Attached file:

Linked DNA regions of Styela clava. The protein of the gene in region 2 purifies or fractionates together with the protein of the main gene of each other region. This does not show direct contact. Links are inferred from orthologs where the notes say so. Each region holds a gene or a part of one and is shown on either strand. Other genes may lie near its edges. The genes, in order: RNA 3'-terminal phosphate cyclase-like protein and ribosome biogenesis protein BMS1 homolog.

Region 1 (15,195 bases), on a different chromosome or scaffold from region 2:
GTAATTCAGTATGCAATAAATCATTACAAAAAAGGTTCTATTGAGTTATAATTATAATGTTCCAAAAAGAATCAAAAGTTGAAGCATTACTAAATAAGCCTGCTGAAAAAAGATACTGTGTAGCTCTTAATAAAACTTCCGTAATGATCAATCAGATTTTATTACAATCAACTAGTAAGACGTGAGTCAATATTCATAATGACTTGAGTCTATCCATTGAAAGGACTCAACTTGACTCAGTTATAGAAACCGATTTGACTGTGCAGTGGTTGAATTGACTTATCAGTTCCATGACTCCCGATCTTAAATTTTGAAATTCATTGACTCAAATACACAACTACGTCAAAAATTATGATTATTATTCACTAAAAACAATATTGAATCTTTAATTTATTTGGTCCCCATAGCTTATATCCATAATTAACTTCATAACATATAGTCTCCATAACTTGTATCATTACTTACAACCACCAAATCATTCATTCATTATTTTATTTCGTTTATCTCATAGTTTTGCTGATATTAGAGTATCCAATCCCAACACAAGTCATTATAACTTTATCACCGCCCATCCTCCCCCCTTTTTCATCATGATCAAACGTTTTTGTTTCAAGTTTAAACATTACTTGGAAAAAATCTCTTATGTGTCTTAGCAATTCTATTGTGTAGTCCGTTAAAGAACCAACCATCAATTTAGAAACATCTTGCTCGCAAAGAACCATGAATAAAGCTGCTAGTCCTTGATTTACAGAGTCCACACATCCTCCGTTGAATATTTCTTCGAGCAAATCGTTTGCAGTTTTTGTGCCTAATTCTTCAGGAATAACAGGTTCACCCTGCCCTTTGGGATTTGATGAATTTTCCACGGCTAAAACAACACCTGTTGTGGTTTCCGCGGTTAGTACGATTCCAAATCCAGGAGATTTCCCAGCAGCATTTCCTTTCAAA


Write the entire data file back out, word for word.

Linked DNA regions of Styela clava. The protein of the gene in region 2 purifies or fractionates together with the protein of the main gene of each other region. This does not show direct contact. Links are inferred from orthologs where the notes say so. Each region holds a gene or a part of one and is shown on either strand. Other genes may lie near its edges. The genes, in order: RNA 3'-terminal phosphate cyclase-like protein and ribosome biogenesis protein BMS1 homolog.

Region 1 (15,195 bases), on a different chromosome or scaffold from region 2:
GTAATTCAGTATGCAATAAATCATTACAAAAAAGGTTCTATTGAGTTATAATTATAATGTTCCAAAAAGAATCAAAAGTTGAAGCATTACTAAATAAGCCTGCTGAAAAAAGATACTGTGTAGCTCTTAATAAAACTTCCGTAATGATCAATCAGATTTTATTACAATCAACTAGTAAGACGTGAGTCAATATTCATAATGACTTGAGTCTATCCATTGAAAGGACTCAACTTGACTCAGTTATAGAAACCGATTTGACTGTGCAGTGGTTGAATTGACTTATCAGTTCCATGACTCCCGATCTTAAATTTTGAAATTCATTGACTCAAATACACAACTACGTCAAAAATTATGATTATTATTCACTAAAAACAATATTGAATCTTTAATTTATTTGGTCCCCATAGCTTATATCCATAATTAACTTCATAACATATAGTCTCCATAACTTGTATCATTACTTACAACCACCAAATCATTCATTCATTATTTTATTTCGTTTATCTCATAGTTTTGCTGATATTAGAGTATCCAATCCCAACACAAGTCATTATAACTTTATCACCGCCCATCCTCCCCCCTTTTTCATCATGATCAAACGTTTTTGTTTCAAGTTTAAACATTACTTGGAAAAAATCTCTTATGTGTCTTAGCAATTCTATTGTGTAGTCCGTTAAAGAACCAACCATCAATTTAGAAACATCTTGCTCGCAAAGAACCATGAATAAAGCTGCTAGTCCTTGATTTACAGAGTCCACACATCCTCCGTTGAATATTTCTTCGAGCAAATCGTTTGCAGTTTTTGTGCCTAATTCTTCAGGAATAACAGGTTCACCCTGCCCTTTGGGATTTGATGAATTTTCCACGGCTAAAACAACACCTGTTGTGGTTTCCGCGGTTAGTACGATTCCAAATCCAGGAGATTTCCCAGCAGCATTTCCTTTCAAA